The UK’s leading young musicians – at Chetham’s School of Music in Manchester – have returned to the stage to launch their first full season of live concerts since before the pandemic.

Chetham’s, in Manchester, is home to more than 300 of the world’s most talented young musicians, aged 8-18.

The performers took to the stage at The Stoller Hall in Manchester, launching Chetham’s new autumn season of concerts, which includes full orchestral performances alongside free lunchtime concerts every Tuesday – Thursday throughout November and December.

On Friday 22 October, Chetham’s Symphony Orchestra’s concert launched the series with a performance that marked the 150th anniversary of Ralph Vaughan Williams’ birth, with a performance of his Serenade to Music, as well as works by composers who studied with Vaughan Williams: from Ravel’s Une Barque Sur L’Océan to Ruth Gipps’ Symphony No. 2.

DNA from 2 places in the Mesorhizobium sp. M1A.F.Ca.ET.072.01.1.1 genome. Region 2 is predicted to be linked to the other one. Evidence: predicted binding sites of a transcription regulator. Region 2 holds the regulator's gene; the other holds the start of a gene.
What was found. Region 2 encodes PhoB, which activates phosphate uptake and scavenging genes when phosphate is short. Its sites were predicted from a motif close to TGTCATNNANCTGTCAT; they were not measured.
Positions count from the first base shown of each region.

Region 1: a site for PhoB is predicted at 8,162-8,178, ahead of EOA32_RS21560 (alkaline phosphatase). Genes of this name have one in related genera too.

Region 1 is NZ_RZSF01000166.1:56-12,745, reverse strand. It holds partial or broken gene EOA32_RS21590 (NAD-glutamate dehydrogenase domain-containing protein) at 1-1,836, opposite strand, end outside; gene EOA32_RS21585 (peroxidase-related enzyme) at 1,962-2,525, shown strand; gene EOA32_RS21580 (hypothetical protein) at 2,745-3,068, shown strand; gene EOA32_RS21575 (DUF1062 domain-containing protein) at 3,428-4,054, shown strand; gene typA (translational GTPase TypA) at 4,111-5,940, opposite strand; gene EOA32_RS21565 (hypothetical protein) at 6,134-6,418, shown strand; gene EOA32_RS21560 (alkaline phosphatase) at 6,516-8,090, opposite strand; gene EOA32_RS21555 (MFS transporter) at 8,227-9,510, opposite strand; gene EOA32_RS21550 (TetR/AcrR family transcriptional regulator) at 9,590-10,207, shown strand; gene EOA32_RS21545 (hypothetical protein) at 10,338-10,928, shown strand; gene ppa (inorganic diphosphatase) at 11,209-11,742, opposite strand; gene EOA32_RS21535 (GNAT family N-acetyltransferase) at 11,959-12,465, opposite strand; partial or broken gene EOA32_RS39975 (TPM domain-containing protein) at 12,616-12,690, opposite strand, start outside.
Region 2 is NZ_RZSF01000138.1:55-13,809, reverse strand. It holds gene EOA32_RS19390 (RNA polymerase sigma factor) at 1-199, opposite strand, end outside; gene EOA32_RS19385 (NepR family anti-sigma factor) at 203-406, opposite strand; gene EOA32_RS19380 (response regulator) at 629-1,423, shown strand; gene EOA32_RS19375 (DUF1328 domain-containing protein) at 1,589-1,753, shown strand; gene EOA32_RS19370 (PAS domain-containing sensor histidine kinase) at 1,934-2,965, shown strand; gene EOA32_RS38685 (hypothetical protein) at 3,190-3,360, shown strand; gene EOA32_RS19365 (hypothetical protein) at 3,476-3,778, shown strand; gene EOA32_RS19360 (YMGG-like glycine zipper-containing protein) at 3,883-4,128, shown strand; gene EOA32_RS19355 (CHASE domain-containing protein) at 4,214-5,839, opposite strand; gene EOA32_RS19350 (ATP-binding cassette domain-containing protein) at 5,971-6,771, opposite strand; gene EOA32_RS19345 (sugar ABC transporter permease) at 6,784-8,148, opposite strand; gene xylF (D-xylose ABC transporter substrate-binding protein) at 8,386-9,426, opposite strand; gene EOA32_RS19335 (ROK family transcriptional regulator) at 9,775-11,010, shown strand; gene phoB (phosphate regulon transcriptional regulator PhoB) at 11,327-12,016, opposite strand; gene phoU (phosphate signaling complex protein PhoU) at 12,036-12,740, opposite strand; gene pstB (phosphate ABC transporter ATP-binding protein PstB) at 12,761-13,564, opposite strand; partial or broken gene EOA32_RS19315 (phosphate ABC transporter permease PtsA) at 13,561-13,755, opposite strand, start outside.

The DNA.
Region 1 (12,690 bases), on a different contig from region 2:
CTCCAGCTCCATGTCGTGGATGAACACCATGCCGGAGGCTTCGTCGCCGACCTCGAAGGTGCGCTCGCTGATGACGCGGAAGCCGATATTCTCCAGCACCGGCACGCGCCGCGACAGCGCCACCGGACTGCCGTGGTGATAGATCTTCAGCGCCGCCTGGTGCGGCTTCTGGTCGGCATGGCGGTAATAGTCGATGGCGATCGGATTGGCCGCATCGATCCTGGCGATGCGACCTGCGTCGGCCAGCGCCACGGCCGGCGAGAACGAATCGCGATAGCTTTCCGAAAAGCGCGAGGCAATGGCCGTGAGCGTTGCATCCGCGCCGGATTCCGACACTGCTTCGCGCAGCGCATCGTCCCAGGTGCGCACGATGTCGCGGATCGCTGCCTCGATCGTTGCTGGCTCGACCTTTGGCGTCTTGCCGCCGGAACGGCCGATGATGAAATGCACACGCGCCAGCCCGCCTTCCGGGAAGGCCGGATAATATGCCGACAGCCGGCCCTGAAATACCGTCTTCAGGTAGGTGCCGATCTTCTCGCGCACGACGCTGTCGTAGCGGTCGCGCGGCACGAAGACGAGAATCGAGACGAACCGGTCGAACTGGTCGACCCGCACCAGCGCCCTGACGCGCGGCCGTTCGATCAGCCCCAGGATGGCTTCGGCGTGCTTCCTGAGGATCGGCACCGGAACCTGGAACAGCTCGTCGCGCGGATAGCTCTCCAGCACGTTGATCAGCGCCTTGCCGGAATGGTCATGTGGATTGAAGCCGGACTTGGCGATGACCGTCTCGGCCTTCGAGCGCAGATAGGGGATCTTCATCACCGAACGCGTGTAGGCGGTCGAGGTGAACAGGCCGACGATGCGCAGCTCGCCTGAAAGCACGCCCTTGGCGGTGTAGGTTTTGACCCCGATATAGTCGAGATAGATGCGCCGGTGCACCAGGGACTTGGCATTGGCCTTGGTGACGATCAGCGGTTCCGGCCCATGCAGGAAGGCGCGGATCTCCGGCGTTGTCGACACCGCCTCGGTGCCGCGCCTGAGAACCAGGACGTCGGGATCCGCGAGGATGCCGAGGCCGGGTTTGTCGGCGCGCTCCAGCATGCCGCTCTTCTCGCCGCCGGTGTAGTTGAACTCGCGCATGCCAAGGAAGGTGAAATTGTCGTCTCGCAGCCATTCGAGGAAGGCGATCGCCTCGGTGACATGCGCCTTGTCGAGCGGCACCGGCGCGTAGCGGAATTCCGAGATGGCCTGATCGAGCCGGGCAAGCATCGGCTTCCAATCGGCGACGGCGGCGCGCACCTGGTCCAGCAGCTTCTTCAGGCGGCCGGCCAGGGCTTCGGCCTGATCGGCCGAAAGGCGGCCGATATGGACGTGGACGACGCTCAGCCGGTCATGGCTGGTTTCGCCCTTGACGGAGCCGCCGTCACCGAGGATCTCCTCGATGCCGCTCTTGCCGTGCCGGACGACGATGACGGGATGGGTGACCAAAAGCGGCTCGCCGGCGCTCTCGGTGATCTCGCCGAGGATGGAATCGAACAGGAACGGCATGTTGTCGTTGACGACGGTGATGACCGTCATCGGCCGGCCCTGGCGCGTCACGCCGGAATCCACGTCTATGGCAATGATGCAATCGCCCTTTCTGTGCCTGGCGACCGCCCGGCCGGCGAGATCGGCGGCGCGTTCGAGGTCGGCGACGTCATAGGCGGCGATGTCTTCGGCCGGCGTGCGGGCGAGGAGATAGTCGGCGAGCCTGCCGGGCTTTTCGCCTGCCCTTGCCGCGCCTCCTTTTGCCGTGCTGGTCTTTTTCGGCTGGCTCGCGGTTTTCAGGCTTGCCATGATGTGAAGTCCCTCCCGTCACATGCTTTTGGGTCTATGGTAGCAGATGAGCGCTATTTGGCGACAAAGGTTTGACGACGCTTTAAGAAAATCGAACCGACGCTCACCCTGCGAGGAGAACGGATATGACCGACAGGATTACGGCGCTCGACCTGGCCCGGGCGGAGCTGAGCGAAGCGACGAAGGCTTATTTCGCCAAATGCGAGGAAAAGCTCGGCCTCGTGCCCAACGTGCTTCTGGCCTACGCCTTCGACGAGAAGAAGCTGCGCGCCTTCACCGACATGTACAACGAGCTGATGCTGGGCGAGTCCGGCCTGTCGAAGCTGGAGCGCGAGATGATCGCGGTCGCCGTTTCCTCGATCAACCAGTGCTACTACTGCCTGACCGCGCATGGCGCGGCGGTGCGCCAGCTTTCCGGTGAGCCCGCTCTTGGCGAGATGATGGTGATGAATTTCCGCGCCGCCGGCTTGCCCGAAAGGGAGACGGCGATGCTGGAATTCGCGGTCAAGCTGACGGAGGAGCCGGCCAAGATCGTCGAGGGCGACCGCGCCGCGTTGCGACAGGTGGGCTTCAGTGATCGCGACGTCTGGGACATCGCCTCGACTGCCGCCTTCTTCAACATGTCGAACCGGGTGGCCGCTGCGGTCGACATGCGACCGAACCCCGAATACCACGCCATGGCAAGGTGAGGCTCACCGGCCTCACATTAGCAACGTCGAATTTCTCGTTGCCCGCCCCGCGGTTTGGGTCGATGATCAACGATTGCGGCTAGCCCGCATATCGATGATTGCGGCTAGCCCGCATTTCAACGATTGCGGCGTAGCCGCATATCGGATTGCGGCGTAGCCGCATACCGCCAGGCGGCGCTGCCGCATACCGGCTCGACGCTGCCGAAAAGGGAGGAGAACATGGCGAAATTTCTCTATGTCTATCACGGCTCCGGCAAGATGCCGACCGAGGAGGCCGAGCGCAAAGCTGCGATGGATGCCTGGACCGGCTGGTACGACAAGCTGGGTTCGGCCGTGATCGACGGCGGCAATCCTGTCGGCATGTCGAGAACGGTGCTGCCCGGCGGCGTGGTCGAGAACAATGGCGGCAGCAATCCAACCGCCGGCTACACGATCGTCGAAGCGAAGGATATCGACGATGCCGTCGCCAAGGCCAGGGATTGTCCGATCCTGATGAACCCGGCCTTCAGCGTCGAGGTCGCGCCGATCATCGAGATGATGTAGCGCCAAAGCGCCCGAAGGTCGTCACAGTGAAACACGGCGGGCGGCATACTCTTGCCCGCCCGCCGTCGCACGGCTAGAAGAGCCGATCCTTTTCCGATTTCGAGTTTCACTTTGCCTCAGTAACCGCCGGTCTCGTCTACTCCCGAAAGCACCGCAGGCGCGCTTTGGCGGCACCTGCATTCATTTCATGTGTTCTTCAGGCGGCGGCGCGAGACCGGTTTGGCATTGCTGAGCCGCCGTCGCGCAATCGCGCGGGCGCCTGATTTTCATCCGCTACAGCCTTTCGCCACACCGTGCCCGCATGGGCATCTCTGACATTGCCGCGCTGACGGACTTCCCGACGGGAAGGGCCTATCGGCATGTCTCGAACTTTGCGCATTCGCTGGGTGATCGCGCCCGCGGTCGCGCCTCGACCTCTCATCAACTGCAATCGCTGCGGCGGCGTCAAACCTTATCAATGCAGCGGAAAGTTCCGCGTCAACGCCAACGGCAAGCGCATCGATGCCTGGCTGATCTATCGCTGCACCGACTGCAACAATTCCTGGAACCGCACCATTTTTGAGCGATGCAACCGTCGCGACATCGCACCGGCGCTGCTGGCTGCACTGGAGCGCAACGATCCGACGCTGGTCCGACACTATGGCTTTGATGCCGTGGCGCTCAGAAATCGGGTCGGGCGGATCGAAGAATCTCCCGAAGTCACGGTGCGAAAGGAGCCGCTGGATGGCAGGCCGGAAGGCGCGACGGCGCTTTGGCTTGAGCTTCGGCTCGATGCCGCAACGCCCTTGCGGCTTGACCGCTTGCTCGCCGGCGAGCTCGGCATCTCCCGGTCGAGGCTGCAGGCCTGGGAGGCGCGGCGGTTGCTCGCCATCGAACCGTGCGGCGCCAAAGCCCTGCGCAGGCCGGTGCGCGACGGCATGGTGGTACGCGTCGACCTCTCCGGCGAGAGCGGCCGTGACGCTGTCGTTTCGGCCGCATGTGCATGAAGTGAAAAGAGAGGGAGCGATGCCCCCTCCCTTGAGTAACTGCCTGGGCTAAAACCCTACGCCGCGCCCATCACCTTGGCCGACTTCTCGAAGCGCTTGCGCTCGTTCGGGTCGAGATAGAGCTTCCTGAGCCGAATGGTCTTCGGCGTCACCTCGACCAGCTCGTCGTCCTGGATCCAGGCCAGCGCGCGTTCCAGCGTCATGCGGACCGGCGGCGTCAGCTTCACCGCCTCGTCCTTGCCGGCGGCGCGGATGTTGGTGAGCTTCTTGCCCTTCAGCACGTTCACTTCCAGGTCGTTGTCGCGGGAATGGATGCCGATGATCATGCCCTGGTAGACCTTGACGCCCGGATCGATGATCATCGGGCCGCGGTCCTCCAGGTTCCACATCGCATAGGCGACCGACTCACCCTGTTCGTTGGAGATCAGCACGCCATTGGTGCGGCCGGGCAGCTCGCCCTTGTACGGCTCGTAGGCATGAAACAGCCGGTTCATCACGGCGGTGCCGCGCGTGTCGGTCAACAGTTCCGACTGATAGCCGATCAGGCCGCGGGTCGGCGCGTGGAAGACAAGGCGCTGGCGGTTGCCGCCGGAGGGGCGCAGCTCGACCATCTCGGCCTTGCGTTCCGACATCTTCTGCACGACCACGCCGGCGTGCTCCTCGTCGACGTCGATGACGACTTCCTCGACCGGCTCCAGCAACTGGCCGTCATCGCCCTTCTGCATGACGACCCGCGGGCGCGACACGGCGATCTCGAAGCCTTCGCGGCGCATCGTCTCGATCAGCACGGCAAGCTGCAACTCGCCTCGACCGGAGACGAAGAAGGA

Chetham’s was the first youth orchestra ever to play Gipps’ Symphony No. 2, in a programme that celebrated both pioneering female composers and Black History Month, with a performance of Fairtrade, composed by MOBO shortlist nominated British cellist and performer Ayanna Witter-Johnson.

Tom Redmond, Join Principal at Chetham’s School of Music, said:

“For our remarkable performers to be able to return to The Stoller Hall stage – beginning a full autumn series of public concerts in front of live audiences, after more than 18 months of pandemic delays – was really special. It was a moment they’ll never forget.”

Chetham’s School of Music – the UK’s largest specialist music school – is a charity, with a mission to nurture young musicians regardless of background or financial situation. More than 85% of Chetham’s students are supported by bursaries, funded by the UK Government’s Music & Dance Scheme and individual donations.

Tickets for Chetham’s autumn-winter season concerts are available to book online at



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